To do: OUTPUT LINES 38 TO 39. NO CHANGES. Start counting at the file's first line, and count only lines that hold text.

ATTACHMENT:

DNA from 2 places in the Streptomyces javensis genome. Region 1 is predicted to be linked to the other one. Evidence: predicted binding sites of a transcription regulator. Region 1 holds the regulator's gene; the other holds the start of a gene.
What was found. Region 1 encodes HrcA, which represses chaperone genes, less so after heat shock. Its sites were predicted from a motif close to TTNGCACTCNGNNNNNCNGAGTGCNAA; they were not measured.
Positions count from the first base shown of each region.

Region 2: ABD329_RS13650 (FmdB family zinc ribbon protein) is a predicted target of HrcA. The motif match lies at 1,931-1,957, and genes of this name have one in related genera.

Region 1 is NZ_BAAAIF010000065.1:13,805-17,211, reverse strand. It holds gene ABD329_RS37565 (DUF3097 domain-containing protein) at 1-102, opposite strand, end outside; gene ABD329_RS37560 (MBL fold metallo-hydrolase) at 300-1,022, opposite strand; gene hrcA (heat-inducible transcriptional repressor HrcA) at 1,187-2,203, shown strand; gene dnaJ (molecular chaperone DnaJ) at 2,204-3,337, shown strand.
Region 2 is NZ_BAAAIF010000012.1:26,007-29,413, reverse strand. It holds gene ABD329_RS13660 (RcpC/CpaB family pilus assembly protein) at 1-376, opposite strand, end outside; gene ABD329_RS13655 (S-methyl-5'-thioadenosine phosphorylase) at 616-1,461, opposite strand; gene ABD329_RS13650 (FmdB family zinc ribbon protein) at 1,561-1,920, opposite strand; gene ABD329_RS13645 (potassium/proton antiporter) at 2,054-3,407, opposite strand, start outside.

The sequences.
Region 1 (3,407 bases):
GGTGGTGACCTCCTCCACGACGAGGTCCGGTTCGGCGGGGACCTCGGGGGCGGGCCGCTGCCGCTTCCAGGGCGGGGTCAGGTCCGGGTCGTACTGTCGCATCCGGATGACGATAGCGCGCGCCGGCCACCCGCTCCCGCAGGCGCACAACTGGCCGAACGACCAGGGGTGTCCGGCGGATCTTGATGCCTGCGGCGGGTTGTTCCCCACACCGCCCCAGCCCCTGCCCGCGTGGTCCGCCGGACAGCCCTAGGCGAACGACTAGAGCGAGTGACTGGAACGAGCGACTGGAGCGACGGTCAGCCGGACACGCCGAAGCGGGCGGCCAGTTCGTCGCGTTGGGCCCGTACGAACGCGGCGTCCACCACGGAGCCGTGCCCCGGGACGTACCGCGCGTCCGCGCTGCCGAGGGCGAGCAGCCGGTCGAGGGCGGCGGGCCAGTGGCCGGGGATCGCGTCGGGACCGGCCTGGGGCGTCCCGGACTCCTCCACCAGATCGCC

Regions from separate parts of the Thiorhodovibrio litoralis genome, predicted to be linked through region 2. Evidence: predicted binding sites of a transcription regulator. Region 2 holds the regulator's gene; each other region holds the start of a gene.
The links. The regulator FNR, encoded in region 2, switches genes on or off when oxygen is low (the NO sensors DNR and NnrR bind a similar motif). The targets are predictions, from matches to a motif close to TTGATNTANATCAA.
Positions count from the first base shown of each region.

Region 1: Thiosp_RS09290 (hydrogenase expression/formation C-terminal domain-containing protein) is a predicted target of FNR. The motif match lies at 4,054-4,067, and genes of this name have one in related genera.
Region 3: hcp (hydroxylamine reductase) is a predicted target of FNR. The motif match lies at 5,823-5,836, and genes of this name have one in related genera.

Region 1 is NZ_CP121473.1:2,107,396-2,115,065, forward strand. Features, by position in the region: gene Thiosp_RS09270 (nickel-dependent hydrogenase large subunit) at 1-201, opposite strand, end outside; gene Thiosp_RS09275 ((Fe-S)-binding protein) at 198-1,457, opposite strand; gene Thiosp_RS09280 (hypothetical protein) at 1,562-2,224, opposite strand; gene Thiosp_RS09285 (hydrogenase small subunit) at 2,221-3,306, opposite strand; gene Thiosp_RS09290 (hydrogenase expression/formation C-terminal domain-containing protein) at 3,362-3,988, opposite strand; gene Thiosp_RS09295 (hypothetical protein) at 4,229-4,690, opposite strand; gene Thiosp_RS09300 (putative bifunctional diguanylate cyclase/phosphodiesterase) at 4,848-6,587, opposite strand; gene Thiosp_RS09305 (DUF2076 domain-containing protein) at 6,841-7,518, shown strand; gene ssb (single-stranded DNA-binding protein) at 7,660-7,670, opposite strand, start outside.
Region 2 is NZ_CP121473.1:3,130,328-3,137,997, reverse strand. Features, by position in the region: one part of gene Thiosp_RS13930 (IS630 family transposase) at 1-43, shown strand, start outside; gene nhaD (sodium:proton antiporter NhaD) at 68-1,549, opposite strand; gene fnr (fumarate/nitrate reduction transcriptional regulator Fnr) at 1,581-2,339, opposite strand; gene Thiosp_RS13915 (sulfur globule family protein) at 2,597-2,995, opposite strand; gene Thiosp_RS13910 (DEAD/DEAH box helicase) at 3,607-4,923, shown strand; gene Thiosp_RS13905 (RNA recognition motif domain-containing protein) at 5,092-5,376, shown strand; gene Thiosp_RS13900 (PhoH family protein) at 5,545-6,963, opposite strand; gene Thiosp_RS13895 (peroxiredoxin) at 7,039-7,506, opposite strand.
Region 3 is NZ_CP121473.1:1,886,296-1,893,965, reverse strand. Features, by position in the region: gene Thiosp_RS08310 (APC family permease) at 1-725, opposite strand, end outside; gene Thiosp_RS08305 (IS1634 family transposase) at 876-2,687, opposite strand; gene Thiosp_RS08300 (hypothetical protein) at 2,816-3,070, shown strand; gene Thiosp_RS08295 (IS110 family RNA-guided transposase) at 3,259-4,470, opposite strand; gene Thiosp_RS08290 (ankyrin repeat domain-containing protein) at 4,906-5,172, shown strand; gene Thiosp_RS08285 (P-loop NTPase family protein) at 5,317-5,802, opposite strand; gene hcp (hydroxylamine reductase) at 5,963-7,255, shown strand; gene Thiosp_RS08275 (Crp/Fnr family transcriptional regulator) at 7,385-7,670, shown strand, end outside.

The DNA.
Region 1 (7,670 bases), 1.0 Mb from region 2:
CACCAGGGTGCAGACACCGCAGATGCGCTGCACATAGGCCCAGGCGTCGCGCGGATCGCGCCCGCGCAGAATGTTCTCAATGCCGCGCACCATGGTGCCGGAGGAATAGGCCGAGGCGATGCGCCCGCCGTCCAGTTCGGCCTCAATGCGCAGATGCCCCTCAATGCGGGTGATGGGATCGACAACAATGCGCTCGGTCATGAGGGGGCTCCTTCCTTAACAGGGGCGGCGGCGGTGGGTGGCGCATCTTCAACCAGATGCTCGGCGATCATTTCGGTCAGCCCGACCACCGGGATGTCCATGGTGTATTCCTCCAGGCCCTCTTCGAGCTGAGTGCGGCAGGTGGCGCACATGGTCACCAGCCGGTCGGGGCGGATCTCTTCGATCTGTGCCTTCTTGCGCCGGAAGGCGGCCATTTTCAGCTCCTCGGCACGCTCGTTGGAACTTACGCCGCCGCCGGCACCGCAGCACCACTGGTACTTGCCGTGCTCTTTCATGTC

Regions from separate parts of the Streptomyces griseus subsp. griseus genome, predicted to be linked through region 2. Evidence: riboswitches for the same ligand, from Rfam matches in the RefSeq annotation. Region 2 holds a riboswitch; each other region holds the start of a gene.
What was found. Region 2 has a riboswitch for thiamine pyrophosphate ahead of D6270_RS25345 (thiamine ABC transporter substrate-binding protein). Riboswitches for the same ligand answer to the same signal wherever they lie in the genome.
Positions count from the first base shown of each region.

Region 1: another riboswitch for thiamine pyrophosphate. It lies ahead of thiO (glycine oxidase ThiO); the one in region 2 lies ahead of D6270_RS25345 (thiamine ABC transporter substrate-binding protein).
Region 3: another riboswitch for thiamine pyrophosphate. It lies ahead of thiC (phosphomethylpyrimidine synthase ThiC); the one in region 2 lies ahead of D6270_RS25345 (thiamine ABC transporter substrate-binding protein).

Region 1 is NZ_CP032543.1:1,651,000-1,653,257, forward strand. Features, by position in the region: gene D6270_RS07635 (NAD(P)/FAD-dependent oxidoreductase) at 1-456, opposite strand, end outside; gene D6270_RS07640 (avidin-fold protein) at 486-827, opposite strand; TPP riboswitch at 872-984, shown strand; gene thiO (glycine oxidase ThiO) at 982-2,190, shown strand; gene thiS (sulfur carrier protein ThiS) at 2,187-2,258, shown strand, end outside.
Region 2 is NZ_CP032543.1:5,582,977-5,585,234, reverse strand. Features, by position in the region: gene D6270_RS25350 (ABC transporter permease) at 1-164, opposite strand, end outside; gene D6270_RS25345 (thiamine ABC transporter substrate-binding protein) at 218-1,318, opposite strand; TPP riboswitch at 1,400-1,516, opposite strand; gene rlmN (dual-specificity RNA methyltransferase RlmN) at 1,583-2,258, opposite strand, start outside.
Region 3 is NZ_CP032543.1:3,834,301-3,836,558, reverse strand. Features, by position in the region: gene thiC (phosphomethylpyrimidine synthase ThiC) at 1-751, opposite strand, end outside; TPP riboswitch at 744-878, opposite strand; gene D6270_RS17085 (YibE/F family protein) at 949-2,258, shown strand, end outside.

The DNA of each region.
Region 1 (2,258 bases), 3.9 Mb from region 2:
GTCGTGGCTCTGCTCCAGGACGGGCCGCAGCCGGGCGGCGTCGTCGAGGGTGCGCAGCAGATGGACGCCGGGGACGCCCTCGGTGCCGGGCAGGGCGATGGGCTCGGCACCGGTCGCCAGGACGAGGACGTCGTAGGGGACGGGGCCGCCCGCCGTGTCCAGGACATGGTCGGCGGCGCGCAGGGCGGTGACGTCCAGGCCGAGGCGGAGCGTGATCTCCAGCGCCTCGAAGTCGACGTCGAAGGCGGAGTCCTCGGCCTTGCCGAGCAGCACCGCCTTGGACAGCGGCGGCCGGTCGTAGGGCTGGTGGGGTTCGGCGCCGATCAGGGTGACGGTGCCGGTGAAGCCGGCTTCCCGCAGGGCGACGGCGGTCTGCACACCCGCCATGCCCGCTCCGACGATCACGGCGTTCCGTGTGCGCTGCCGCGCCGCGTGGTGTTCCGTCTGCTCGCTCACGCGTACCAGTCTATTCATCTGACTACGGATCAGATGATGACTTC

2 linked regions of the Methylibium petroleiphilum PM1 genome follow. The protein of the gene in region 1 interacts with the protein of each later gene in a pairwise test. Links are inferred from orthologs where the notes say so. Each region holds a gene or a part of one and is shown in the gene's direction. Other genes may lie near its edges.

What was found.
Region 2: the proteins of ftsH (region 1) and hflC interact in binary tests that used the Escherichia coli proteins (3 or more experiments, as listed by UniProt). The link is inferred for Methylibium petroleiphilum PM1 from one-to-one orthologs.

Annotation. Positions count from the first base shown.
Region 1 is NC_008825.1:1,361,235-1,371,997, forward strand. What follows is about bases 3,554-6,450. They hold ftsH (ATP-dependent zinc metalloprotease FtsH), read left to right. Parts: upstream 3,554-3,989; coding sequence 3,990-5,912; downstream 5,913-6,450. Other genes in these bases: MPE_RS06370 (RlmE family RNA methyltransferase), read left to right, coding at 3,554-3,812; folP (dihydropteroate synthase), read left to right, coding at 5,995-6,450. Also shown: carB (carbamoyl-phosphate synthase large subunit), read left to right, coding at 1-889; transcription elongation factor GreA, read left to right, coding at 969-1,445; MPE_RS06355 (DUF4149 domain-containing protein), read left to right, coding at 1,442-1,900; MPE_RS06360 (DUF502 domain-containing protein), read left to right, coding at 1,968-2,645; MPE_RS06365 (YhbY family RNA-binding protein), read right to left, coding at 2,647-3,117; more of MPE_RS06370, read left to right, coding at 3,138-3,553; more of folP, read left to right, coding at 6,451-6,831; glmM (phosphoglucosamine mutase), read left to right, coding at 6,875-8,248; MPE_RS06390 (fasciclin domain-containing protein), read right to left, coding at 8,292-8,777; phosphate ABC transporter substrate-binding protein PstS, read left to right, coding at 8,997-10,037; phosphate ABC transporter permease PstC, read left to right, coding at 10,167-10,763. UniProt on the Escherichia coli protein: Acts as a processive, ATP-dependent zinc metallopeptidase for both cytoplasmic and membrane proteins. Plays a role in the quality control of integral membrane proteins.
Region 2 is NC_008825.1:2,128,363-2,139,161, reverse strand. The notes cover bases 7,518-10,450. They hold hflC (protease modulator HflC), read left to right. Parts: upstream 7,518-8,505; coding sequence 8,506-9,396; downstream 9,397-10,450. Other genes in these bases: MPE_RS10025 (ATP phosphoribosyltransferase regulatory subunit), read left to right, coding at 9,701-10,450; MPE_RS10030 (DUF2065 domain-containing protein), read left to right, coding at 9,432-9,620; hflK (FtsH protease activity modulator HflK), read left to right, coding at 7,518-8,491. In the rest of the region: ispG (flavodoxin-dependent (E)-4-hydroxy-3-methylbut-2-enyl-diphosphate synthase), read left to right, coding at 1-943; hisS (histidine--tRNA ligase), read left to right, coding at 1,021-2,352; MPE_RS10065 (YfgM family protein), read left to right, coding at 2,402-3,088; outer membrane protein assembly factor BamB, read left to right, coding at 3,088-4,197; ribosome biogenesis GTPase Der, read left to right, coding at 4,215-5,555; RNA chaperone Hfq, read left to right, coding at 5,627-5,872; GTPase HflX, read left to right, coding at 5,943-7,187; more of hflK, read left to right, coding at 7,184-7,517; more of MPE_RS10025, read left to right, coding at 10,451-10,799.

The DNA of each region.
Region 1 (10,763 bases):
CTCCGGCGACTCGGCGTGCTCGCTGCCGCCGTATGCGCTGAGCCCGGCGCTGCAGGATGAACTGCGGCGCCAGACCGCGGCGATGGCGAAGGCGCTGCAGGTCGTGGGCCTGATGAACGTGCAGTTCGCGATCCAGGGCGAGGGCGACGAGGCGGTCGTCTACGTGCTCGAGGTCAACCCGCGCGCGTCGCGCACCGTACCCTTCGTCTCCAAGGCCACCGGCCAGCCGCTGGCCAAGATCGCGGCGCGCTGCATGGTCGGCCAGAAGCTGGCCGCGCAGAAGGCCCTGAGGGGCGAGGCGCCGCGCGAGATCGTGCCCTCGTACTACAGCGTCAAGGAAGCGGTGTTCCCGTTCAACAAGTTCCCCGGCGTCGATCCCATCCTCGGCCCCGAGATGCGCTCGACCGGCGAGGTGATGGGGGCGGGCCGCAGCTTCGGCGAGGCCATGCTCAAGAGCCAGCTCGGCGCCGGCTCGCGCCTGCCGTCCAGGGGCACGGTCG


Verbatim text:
The DNA of each region.
Region 1 (10,763 bases):